Clinical dermatology can be divided into two broad categories: (a) skin rashes and (b) tumours/ tumour-like lesions.
Skin rashes: skin rashes present with a wide range of clinical appearances and include blistering disorders, skin manifestations of systemic disease, congenital and genetic syndromes. The dermatologist usually makes a diagnosis based on the history and clinical appearance including the distribution of the rash. Pathologists dealing with specimens from these lesions need to have good clinico-pathological correlation and a knowledge of clinical dermatology to ensure that the appropriate and best diagnosis is arrived at for the patient.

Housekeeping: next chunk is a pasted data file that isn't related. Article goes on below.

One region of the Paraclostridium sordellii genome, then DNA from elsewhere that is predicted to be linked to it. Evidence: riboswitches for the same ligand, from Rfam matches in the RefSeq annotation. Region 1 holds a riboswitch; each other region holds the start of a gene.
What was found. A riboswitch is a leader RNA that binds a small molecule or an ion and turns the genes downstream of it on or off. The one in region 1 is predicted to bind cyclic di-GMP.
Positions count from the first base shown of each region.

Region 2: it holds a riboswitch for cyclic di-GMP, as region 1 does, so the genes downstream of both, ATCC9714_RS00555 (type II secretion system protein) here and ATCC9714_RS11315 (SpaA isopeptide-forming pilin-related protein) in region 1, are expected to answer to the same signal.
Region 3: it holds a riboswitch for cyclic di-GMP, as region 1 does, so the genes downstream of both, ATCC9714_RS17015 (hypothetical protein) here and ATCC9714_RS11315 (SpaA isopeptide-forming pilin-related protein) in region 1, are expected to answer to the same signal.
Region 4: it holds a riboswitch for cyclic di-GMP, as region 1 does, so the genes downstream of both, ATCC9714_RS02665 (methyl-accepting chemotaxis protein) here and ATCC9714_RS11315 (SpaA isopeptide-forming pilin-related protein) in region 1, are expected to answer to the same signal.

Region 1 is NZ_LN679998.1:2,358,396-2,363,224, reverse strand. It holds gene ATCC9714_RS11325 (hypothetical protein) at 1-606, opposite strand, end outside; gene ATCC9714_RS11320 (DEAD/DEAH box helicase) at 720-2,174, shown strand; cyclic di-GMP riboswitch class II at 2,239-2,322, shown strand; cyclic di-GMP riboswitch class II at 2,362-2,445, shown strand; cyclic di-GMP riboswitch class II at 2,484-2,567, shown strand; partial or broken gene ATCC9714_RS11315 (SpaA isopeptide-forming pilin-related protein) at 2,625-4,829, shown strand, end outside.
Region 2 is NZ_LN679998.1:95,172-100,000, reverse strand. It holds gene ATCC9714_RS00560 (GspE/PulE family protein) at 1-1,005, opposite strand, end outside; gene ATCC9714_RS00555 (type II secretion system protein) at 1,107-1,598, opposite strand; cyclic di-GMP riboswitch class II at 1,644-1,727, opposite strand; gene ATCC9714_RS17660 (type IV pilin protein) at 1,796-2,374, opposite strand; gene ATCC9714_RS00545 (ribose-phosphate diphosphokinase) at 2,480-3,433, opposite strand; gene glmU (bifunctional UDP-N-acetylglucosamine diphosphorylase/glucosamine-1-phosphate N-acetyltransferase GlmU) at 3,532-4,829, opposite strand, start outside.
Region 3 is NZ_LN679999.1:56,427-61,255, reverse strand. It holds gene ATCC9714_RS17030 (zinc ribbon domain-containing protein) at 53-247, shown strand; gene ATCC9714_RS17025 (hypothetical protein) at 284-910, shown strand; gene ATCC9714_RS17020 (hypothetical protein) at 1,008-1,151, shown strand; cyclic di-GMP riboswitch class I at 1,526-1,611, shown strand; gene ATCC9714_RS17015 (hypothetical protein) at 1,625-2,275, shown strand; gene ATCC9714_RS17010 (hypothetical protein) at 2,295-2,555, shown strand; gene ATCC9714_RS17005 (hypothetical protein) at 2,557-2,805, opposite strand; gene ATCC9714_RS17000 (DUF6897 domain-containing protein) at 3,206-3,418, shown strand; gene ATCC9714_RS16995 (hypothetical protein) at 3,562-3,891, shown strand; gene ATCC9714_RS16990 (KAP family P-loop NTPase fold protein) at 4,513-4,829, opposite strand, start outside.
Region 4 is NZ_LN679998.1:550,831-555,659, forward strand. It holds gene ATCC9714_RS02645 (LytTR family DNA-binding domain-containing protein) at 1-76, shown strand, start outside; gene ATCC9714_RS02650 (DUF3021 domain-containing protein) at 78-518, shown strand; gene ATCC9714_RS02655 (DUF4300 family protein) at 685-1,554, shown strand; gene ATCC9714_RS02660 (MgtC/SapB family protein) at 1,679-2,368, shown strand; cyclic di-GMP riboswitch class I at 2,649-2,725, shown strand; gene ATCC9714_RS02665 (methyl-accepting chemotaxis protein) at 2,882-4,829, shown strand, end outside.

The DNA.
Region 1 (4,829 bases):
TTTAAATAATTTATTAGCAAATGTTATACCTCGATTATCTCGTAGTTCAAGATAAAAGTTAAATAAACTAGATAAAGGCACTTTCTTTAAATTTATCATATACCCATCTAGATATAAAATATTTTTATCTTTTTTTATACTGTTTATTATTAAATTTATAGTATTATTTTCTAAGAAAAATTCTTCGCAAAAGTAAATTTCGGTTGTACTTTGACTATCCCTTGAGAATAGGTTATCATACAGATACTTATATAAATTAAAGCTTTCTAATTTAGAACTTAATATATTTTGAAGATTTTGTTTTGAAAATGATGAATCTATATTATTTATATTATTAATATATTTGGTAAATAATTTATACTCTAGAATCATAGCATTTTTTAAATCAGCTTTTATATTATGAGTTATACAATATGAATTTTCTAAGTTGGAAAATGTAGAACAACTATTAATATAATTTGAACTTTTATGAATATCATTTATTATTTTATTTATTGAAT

Tumours/tumour-like lesions: the second category of dermatology involves removal of a vast array of "lumps and bumps" by the clinician. These can range from benign cysts and tumours through to malignant skin tumours. Once again, the clinical background appearance, site and distribution of the lesion may aid in the diagnosis.
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